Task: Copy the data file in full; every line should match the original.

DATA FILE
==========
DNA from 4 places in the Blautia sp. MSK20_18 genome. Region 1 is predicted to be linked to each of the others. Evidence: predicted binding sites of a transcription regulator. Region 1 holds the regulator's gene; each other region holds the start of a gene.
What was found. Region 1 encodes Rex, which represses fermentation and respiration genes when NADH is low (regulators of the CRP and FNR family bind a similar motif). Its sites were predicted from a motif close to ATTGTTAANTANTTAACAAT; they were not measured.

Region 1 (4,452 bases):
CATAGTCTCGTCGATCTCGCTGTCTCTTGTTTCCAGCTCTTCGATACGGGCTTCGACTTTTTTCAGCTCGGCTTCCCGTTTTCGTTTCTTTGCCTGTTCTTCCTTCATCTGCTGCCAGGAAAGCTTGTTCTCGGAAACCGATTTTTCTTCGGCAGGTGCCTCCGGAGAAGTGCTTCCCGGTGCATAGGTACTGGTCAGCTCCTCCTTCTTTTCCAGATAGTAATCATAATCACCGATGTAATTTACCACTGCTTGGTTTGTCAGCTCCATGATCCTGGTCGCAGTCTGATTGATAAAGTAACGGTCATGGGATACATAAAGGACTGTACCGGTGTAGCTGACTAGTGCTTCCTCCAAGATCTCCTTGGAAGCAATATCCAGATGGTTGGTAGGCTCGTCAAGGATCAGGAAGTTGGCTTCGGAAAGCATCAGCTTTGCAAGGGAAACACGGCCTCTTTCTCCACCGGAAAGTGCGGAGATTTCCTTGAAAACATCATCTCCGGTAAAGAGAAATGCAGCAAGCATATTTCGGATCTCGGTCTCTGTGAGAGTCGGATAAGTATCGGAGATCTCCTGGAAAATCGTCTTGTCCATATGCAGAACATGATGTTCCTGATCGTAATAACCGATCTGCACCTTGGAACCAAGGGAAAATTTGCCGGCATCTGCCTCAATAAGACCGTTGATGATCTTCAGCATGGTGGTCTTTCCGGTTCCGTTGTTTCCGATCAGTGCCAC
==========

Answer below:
DNA from 4 places in the Blautia sp. MSK20_18 genome. Region 1 is predicted to be linked to each of the others. Evidence: predicted binding sites of a transcription regulator. Region 1 holds the regulator's gene; each other region holds the start of a gene.
What was found. Region 1 encodes Rex, which represses fermentation and respiration genes when NADH is low (regulators of the CRP and FNR family bind a similar motif). Its sites were predicted from a motif close to ATTGTTAANTANTTAACAAT; they were not measured.

Region 1 (4,452 bases):
CATAGTCTCGTCGATCTCGCTGTCTCTTGTTTCCAGCTCTTCGATACGGGCTTCGACTTTTTTCAGCTCGGCTTCCCGTTTTCGTTTCTTTGCCTGTTCTTCCTTCATCTGCTGCCAGGAAAGCTTGTTCTCGGAAACCGATTTTTCTTCGGCAGGTGCCTCCGGAGAAGTGCTTCCCGGTGCATAGGTACTGGTCAGCTCCTCCTTCTTTTCCAGATAGTAATCATAATCACCGATGTAATTTACCACTGCTTGGTTTGTCAGCTCCATGATCCTGGTCGCAGTCTGATTGATAAAGTAACGGTCATGGGATACATAAAGGACTGTACCGGTGTAGCTGACTAGTGCTTCCTCCAAGATCTCCTTGGAAGCAATATCCAGATGGTTGGTAGGCTCGTCAAGGATCAGGAAGTTGGCTTCGGAAAGCATCAGCTTTGCAAGGGAAACACGGCCTCTTTCTCCACCGGAAAGTGCGGAGATTTCCTTGAAAACATCATCTCCGGTAAAGAGAAATGCAGCAAGCATATTTCGGATCTCGGTCTCTGTGAGAGTCGGATAAGTATCGGAGATCTCCTGGAAAATCGTCTTGTCCATATGCAGAACATGATGTTCCTGATCGTAATAACCGATCTGCACCTTGGAACCAAGGGAAAATTTGCCGGCATCTGCCTCAATAAGACCGTTGATGATCTTCAGCATGGTGGTCTTTCCGGTTCCGTTGTTTCCGATCAGTGCCAC